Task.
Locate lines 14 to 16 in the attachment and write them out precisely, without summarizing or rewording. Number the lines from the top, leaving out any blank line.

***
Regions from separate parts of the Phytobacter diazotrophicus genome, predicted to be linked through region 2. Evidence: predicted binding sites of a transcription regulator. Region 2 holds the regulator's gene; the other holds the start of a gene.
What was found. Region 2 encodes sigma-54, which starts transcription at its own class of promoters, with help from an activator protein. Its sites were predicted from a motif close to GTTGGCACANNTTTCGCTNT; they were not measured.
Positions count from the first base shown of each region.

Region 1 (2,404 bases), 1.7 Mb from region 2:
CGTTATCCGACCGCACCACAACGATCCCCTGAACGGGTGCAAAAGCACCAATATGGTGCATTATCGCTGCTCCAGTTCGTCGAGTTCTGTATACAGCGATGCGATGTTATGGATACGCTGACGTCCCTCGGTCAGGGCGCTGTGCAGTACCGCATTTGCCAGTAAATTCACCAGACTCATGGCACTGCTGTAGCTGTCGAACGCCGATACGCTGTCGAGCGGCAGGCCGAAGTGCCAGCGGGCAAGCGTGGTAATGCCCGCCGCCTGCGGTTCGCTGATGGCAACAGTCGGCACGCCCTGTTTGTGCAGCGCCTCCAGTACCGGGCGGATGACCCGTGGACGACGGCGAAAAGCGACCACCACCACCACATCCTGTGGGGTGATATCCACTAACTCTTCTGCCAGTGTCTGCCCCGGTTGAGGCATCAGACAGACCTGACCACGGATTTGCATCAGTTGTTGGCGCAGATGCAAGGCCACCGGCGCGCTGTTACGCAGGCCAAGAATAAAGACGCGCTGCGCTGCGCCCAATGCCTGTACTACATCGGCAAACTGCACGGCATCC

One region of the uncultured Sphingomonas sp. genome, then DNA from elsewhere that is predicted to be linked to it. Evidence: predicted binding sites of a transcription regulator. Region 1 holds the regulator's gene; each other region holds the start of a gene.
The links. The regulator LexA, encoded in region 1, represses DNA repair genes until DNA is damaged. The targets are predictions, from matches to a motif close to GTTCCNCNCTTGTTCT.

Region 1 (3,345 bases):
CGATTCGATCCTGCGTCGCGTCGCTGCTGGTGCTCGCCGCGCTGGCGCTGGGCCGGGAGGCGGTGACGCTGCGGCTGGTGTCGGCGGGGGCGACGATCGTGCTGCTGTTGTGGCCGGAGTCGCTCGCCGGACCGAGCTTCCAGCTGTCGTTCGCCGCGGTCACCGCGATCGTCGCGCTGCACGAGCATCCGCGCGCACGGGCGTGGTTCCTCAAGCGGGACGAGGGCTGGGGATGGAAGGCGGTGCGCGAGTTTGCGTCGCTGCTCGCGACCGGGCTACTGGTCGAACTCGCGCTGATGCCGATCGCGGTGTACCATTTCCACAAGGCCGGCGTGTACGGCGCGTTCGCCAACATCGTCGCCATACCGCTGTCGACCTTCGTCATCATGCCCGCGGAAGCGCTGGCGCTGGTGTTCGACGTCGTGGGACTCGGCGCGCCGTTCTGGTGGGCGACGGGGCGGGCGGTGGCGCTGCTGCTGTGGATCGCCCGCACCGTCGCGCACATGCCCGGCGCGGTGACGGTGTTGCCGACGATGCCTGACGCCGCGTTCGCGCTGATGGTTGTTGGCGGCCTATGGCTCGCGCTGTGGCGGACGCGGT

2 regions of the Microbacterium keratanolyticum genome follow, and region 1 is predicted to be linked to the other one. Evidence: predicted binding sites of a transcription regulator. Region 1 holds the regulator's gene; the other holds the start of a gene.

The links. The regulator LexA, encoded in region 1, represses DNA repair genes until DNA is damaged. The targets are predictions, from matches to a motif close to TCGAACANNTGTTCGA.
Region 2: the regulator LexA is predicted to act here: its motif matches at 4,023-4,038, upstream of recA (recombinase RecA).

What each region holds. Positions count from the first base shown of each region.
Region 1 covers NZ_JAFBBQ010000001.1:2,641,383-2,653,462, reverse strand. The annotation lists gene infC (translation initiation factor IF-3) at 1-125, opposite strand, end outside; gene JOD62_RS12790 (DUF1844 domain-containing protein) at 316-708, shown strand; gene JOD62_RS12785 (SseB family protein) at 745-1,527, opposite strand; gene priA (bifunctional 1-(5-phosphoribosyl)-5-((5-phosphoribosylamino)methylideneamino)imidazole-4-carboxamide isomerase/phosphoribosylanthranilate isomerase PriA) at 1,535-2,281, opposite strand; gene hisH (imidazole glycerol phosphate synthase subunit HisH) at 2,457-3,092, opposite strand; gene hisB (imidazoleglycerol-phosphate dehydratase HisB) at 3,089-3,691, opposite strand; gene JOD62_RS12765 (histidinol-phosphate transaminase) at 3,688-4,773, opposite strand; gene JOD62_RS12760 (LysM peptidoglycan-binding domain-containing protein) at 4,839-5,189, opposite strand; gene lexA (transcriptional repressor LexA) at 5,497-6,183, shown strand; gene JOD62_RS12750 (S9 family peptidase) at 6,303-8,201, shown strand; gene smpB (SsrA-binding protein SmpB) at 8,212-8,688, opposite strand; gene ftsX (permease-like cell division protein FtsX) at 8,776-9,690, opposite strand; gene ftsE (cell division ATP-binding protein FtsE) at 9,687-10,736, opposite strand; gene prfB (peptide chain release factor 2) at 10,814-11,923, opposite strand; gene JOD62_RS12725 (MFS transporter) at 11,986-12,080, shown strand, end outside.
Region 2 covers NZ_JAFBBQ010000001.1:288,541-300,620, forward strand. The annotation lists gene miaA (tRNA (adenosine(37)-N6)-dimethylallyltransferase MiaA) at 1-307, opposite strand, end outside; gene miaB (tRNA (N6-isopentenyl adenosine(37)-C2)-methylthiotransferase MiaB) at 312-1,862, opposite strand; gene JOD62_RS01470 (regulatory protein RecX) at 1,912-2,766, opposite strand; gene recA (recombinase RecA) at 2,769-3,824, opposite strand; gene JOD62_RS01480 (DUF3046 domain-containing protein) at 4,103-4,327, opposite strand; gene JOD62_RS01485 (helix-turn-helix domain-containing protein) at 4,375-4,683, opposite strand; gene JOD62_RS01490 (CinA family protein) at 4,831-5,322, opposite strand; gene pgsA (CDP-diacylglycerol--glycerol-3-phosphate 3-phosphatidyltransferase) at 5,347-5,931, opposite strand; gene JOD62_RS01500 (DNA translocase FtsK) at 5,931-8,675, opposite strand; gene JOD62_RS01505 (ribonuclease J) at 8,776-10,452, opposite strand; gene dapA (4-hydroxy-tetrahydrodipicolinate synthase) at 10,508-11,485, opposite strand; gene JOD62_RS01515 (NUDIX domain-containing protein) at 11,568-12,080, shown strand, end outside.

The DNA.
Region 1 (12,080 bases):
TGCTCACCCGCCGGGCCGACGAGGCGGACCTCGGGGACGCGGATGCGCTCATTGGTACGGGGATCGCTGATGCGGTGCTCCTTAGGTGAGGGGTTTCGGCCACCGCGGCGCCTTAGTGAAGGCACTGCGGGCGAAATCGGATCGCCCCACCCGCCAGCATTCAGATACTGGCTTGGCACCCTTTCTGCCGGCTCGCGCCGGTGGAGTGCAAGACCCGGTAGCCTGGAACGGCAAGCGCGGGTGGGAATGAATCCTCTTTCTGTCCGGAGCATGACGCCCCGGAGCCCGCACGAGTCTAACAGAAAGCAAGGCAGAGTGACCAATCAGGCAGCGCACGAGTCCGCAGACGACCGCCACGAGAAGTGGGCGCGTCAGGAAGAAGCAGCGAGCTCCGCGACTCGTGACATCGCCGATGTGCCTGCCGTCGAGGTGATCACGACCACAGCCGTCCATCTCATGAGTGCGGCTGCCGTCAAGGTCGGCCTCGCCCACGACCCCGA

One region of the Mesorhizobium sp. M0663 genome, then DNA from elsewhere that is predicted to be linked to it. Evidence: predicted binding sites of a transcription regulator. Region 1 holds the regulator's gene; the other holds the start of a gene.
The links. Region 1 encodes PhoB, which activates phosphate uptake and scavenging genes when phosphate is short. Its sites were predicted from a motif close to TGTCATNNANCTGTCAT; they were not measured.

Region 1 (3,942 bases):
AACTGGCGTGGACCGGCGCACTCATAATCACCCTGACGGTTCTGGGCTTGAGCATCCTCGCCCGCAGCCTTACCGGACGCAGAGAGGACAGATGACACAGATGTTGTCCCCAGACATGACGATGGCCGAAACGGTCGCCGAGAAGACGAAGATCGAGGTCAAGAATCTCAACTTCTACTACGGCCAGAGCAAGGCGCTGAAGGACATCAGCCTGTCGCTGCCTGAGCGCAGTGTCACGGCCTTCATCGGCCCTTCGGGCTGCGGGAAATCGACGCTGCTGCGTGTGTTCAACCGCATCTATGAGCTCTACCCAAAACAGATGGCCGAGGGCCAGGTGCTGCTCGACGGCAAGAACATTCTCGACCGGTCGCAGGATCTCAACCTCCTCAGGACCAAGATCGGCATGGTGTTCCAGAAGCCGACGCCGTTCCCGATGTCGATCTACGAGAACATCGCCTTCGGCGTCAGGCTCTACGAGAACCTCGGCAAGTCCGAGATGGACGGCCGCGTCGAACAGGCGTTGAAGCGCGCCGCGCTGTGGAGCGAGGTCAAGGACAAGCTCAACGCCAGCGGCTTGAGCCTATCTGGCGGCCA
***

Region 1 covers NZ_JAFBBQ010000001.1:2,641,383-2,653,462, reverse strand. The annotation lists gene infC (translation initiation factor IF-3) at 1-125, opposite strand, end outside; gene JOD62_RS12790 (DUF1844 domain-containing protein) at 316-708, shown strand; gene JOD62_RS12785 (SseB family protein) at 745-1,527, opposite strand; gene priA (bifunctional 1-(5-phosphoribosyl)-5-((5-phosphoribosylamino)methylideneamino)imidazole-4-carboxamide isomerase/phosphoribosylanthranilate isomerase PriA) at 1,535-2,281, opposite strand; gene hisH (imidazole glycerol phosphate synthase subunit HisH) at 2,457-3,092, opposite strand; gene hisB (imidazoleglycerol-phosphate dehydratase HisB) at 3,089-3,691, opposite strand; gene JOD62_RS12765 (histidinol-phosphate transaminase) at 3,688-4,773, opposite strand; gene JOD62_RS12760 (LysM peptidoglycan-binding domain-containing protein) at 4,839-5,189, opposite strand; gene lexA (transcriptional repressor LexA) at 5,497-6,183, shown strand; gene JOD62_RS12750 (S9 family peptidase) at 6,303-8,201, shown strand; gene smpB (SsrA-binding protein SmpB) at 8,212-8,688, opposite strand; gene ftsX (permease-like cell division protein FtsX) at 8,776-9,690, opposite strand; gene ftsE (cell division ATP-binding protein FtsE) at 9,687-10,736, opposite strand; gene prfB (peptide chain release factor 2) at 10,814-11,923, opposite strand; gene JOD62_RS12725 (MFS transporter) at 11,986-12,080, shown strand, end outside.
Region 2 covers NZ_JAFBBQ010000001.1:288,541-300,620, forward strand. The annotation lists gene miaA (tRNA (adenosine(37)-N6)-dimethylallyltransferase MiaA) at 1-307, opposite strand, end outside; gene miaB (tRNA (N6-isopentenyl adenosine(37)-C2)-methylthiotransferase MiaB) at 312-1,862, opposite strand; gene JOD62_RS01470 (regulatory protein RecX) at 1,912-2,766, opposite strand; gene recA (recombinase RecA) at 2,769-3,824, opposite strand; gene JOD62_RS01480 (DUF3046 domain-containing protein) at 4,103-4,327, opposite strand; gene JOD62_RS01485 (helix-turn-helix domain-containing protein) at 4,375-4,683, opposite strand; gene JOD62_RS01490 (CinA family protein) at 4,831-5,322, opposite strand; gene pgsA (CDP-diacylglycerol--glycerol-3-phosphate 3-phosphatidyltransferase) at 5,347-5,931, opposite strand; gene JOD62_RS01500 (DNA translocase FtsK) at 5,931-8,675, opposite strand; gene JOD62_RS01505 (ribonuclease J) at 8,776-10,452, opposite strand; gene dapA (4-hydroxy-tetrahydrodipicolinate synthase) at 10,508-11,485, opposite strand; gene JOD62_RS01515 (NUDIX domain-containing protein) at 11,568-12,080, shown strand, end outside.

The DNA.